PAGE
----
With our ruthless exploitation of other individuals so entrenched, the industries that rely on it for their vast wealth, hugely politicised and subsidised, are deeply invested in ensuring that consumers either do not learn of practices they would rightly find abhorrent, or if they do learn, are provided with a spin that normalises the horror and quiets any stirring of concern.

The truth behind the myth

However, to return to the particular comment that sparked these thoughts, ‘dairy‘ is a business of commercialised reproduction. It is a business of forced pregnancy; of separating mothers and their babies to facilitate the using of their breast-milk (commercially known as ‘milk’) as a commercial resource. This resource is sold for profit either as a liquid or as any one of the many substances we have become accustomed to consuming without the slightest consideration for mother or infant: yogurt, ice cream, cheese, butter and so on.

Contrary to the myth, and the alleged exceptions to the rule, there’s no way round this. All the labels that we have been taught to look out for, all the myths about ‘welfare’, do not prevent the fundamental procedure from happening because reproductive exploitation is the key process that underpins the industry. It IS dairy. Protesting about separating dairy mothers from their infants is akin to protesting about slaughtering an individual while simultaneously demanding their dead flesh for our dinner table; it creates a paradox.

This is not exclusively a dairy issue or even a farming issue; it’s a ‘using the lives and bodies of other individuals’ issue. Every use that we make of others is exactly the same. The circumstances of our use inevitably violate and disregard every right and interest of our victims in favour of our own convenience and unnecessary preferences.

Furthermore, although it is a misconception encouraged by the industry, it is incorrect to consider that regulations referred to under the general heading of ‘welfare’ are in any way designed to protect the feelings, the well-being or the individual autonomy of those whom the fact of our use of them designates as resources and commodities. Indeed, any lessening of the level of torment to which our victims are subjected as a result of adherence to ‘welfare regulations’ is purely coincidental because the purpose of regulation is to safeguard the commercial value of those who are deemed to be commercial assets through consistent practices and maintaining consumer confidence. It’s not about the victims in any way. Regulations are designed by and for those who have a financial interest in exploitation.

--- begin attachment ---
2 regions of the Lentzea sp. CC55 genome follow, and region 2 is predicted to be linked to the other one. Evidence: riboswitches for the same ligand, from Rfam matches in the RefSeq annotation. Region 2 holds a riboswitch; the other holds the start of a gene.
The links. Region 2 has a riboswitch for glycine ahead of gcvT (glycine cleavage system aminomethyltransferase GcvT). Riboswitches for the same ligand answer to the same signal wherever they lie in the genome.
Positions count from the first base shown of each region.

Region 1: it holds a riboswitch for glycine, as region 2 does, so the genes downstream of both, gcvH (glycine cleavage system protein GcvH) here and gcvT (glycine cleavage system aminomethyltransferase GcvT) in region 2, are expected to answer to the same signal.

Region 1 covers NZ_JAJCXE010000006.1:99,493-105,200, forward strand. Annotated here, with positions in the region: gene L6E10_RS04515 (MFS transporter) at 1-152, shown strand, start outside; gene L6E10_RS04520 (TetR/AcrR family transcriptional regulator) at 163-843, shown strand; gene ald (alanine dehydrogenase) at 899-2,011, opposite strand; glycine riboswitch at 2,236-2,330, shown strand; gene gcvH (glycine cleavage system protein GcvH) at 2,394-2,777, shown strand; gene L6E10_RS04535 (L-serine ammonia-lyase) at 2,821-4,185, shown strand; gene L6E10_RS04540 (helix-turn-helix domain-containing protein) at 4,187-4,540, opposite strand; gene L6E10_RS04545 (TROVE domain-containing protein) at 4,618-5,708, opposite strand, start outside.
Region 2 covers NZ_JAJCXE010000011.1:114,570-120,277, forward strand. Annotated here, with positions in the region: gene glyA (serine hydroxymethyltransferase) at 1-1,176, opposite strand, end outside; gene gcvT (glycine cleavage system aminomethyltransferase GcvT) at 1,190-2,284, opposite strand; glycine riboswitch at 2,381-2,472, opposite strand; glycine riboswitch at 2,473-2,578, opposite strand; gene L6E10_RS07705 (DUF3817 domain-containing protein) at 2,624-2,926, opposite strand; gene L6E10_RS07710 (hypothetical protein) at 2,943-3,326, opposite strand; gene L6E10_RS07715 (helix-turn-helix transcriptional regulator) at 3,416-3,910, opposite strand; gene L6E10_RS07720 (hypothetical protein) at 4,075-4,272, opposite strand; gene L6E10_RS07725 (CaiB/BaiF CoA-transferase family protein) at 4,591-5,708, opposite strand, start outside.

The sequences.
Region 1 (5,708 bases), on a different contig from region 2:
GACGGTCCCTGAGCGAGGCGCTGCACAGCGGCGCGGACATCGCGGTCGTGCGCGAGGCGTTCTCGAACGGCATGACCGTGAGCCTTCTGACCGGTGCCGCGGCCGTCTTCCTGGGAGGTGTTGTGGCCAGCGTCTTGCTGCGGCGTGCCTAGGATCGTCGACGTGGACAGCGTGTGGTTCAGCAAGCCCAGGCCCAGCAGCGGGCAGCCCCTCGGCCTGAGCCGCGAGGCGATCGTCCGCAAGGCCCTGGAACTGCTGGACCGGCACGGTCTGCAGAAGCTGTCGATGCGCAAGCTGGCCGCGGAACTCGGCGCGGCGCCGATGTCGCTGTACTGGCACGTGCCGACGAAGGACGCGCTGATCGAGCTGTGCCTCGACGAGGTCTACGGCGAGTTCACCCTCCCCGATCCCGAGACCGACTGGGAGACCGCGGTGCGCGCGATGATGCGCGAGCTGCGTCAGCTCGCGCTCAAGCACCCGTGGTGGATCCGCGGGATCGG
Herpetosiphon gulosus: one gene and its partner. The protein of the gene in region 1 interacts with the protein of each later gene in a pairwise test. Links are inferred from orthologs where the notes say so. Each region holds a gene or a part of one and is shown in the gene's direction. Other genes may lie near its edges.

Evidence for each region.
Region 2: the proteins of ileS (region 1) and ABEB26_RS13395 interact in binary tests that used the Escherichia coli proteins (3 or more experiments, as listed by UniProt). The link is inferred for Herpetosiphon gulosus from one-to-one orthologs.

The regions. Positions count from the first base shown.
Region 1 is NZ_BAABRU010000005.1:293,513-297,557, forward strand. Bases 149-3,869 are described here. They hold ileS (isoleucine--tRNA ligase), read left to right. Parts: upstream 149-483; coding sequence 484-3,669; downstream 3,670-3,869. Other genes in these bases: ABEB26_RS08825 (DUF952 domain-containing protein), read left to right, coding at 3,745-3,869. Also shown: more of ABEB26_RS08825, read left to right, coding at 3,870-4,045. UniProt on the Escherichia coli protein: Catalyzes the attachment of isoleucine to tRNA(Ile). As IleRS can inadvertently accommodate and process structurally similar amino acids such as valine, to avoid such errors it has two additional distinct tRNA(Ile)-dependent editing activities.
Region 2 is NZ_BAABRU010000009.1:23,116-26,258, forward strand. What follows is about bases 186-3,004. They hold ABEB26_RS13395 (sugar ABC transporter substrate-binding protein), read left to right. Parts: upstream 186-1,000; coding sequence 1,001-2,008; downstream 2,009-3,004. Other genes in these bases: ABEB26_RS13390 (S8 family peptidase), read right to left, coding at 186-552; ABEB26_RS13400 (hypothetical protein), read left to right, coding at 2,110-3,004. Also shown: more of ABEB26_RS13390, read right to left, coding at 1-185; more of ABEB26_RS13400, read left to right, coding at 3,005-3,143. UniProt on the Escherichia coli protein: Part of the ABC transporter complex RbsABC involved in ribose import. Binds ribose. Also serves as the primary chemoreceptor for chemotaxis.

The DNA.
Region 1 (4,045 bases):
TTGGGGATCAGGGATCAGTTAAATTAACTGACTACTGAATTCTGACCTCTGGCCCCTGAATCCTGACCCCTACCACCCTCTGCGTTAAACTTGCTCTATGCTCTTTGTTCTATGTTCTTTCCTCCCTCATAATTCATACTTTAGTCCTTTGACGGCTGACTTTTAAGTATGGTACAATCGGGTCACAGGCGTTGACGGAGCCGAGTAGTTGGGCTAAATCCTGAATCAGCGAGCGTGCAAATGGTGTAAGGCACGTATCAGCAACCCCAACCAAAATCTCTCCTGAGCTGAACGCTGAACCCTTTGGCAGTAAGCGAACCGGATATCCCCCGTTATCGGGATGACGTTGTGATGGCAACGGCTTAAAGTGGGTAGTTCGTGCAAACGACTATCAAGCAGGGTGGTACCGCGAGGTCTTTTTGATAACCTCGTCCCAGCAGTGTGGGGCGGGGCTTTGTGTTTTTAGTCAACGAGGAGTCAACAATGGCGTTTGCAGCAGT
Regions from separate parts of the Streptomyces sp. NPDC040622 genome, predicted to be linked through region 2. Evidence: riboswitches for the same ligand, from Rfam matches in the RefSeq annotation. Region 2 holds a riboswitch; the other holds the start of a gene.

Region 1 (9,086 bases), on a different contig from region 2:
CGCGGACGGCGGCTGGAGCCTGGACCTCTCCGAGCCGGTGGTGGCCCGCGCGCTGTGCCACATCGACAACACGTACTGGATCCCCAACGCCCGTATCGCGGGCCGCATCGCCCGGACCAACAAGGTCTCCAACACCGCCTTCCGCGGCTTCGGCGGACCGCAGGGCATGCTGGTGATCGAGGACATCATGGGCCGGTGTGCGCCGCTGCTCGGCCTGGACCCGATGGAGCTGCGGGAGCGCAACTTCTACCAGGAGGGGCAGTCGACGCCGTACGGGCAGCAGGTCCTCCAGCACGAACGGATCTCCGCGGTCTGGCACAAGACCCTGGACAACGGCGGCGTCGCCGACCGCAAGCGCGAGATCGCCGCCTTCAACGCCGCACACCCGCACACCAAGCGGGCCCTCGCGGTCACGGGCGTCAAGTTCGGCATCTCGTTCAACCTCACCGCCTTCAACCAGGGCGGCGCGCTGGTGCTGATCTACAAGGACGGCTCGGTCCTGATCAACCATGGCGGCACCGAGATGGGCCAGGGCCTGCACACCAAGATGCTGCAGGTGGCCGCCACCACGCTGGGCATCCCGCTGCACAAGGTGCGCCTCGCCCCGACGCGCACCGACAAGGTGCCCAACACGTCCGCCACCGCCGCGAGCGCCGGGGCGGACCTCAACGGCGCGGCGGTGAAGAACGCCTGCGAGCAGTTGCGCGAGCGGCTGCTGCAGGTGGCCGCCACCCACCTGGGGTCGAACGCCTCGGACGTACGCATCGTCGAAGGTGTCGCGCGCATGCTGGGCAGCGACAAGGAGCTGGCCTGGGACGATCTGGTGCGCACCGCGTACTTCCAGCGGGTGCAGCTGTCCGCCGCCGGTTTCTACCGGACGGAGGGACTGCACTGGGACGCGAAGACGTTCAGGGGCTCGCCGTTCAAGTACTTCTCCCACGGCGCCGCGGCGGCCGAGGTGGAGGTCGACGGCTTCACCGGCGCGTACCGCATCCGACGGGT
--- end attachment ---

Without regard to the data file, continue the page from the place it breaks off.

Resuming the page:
So does it ‘happen here’?

So here’s the truth. When we find ourselves shocked or outraged by some action or circumstance affecting members of other animal species, we are invariably witnessing a symptom of the pervasive system of prejudice known as speciesism; a learned behaviour whereby we, as humans, accord or withhold the rights that belong to others by virtue of their birth, simply because they are not human. When we are horrified and sickened, it is because we are seeing – however briefly – through the veil that screens the seething, writhing, whimpering terror of our use of other individuals, from our gaze. Whatever we are witnessing is not an exception. It is reality. It is everywhere, in every country, on every TV screen and billboard and magazine and it is being driven by our choices as consumers and by our unchallenged speciesism.

So to return to the initial assertion that ‘at least things like that don’t happen here’; yes they do. Perhaps they happen to a different species, perhaps they happen in a laboratory, perhaps they happen fully sanctioned and legitimised by ‘welfare regulations’ on a farm or in a breeding facility or in a slaughterhouse, in a backyard, on a racecourse, in a circus or a zoo, but actions that are the equivalent of whatever most offends our senses do most assuredly happen here.

And what is essential for us to recognise, is that if we are not vegan, then at this very moment, someone, somewhere, is screaming and whimpering, begging in vain for their life and for an end to our ruthless exploitation in order to supply our personal demands. It’s happening in our name.

That’s the completely inevitable consequence of making choices that require others to pay with their lives for our convenience. That’s what not being vegan actually means.

Be vegan.

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This entry was posted in Addressing resistance to change, consumer demand, welfare and tagged , , , , , , , , , , , , , , , . Bookmark the permalink.

4 Responses to Thinking about things other people do

  1. Pingback: Compassion and kindness; not what we need to ask for | There's an Elephant in the Room blog

  2. Pingback: Obscene phrase of the day: ‘live and let live’ | There's an Elephant in the Room blog

  3. earthlingza says:

    Nailed it. Every time. Thank you.

    Liked by 1 person